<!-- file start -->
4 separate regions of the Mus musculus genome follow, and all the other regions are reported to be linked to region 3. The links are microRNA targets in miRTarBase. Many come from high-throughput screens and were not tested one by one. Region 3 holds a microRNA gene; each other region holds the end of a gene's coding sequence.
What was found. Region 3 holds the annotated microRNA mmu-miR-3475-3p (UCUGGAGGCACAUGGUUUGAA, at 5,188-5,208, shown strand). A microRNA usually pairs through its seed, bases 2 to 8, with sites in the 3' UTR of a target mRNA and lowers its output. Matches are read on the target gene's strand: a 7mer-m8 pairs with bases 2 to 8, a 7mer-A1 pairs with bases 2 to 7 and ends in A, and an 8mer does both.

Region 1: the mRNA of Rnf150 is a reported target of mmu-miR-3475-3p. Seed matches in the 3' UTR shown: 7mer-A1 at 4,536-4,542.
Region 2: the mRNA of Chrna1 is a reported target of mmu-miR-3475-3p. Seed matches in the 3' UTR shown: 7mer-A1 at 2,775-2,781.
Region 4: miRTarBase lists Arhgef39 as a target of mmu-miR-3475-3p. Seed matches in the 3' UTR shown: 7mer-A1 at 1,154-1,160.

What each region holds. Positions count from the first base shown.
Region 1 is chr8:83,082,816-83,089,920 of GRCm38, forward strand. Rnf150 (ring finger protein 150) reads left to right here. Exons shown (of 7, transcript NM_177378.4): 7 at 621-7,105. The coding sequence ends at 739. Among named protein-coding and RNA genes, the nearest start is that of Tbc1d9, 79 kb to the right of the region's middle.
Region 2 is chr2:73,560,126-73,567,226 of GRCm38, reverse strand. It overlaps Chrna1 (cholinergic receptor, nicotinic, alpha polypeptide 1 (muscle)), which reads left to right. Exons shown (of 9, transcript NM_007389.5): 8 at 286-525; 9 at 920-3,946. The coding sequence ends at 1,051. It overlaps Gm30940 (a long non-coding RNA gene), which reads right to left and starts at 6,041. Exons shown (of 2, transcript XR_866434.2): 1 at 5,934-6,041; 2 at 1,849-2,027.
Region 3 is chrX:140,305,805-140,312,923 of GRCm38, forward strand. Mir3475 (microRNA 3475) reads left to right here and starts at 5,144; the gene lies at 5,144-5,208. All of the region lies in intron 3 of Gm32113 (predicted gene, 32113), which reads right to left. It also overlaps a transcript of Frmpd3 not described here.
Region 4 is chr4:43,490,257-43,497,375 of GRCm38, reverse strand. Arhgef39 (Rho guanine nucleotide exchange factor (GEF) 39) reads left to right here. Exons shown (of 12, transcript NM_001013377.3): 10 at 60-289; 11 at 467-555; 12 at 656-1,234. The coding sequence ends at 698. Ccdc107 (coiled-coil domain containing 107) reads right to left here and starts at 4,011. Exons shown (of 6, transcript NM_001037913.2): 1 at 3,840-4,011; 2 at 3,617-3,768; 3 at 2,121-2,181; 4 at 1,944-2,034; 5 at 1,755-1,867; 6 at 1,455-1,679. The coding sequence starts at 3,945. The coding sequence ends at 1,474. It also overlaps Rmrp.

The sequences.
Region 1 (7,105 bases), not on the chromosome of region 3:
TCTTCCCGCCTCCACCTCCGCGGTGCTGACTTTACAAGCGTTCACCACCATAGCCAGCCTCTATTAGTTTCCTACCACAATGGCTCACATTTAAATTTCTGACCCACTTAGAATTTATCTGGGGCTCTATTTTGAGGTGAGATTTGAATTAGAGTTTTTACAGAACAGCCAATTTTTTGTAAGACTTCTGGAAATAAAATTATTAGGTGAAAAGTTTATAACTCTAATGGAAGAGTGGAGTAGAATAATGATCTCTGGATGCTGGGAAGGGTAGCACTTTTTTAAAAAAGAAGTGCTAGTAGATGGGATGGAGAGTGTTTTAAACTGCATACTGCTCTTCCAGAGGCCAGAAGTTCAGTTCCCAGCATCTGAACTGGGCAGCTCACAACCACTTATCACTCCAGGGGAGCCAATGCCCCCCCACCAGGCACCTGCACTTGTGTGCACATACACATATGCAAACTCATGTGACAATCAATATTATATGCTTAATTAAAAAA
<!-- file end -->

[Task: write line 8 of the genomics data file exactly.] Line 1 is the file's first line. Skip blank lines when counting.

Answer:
Region 2 is chr2:73,560,126-73,567,226 of GRCm38, reverse strand. It overlaps Chrna1 (cholinergic receptor, nicotinic, alpha polypeptide 1 (muscle)), which reads left to right. Exons shown (of 9, transcript NM_007389.5): 8 at 286-525; 9 at 920-3,946. The coding sequence ends at 1,051. It overlaps Gm30940 (a long non-coding RNA gene), which reads right to left and starts at 6,041. Exons shown (of 2, transcript XR_866434.2): 1 at 5,934-6,041; 2 at 1,849-2,027.